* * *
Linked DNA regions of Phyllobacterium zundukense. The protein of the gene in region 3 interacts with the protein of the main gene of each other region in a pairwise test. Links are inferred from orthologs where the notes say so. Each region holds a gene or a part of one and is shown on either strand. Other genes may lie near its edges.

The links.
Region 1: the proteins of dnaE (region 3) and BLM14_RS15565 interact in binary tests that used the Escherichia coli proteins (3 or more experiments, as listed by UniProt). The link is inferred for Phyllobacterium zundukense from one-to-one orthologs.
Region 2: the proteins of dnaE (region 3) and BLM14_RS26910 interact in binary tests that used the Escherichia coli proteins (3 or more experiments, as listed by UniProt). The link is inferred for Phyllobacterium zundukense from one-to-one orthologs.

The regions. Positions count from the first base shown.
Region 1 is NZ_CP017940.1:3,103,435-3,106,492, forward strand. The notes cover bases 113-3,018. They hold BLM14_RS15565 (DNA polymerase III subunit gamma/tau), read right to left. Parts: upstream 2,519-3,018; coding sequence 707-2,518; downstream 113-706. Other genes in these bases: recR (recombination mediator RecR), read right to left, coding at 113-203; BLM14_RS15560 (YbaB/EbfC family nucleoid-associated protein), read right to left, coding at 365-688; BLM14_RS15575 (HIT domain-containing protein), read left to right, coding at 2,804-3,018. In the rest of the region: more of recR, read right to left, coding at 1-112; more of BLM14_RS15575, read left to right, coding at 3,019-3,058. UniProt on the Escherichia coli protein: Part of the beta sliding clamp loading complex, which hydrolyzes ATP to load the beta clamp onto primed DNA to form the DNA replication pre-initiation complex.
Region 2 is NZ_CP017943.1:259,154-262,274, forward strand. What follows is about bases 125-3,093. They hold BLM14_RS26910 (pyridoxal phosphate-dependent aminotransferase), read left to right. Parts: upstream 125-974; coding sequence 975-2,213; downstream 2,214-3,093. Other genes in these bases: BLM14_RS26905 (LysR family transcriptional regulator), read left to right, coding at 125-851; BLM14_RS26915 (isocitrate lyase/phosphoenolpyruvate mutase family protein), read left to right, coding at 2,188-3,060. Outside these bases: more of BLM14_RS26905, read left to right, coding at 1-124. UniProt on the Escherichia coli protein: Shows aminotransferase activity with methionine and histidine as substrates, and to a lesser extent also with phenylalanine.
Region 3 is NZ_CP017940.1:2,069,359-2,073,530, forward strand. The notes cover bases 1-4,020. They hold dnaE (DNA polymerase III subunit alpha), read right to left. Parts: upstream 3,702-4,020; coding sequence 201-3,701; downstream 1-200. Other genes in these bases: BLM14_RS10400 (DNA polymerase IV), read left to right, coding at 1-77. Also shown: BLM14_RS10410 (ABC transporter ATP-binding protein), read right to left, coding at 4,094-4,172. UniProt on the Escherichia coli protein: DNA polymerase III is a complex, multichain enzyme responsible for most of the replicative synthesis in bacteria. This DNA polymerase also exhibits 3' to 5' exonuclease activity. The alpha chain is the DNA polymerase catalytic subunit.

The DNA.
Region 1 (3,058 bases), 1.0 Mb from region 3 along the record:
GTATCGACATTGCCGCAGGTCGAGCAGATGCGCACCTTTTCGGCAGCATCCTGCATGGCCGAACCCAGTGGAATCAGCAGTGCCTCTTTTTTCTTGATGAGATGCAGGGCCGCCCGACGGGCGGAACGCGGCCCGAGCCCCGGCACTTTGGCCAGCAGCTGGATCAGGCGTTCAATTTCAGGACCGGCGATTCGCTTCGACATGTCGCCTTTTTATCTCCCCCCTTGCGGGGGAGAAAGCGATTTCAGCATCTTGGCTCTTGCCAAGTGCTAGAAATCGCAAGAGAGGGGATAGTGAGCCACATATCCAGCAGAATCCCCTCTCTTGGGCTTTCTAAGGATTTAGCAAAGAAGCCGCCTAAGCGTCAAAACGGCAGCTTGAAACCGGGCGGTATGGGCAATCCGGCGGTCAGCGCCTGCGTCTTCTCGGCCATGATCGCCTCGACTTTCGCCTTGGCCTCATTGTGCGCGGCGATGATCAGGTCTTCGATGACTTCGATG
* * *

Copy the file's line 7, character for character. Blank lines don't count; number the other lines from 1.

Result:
Region 2 is NZ_CP017943.1:259,154-262,274, forward strand. What follows is about bases 125-3,093. They hold BLM14_RS26910 (pyridoxal phosphate-dependent aminotransferase), read left to right. Parts: upstream 125-974; coding sequence 975-2,213; downstream 2,214-3,093. Other genes in these bases: BLM14_RS26905 (LysR family transcriptional regulator), read left to right, coding at 125-851; BLM14_RS26915 (isocitrate lyase/phosphoenolpyruvate mutase family protein), read left to right, coding at 2,188-3,060. Outside these bases: more of BLM14_RS26905, read left to right, coding at 1-124. UniProt on the Escherichia coli protein: Shows aminotransferase activity with methionine and histidine as substrates, and to a lesser extent also with phenylalanine.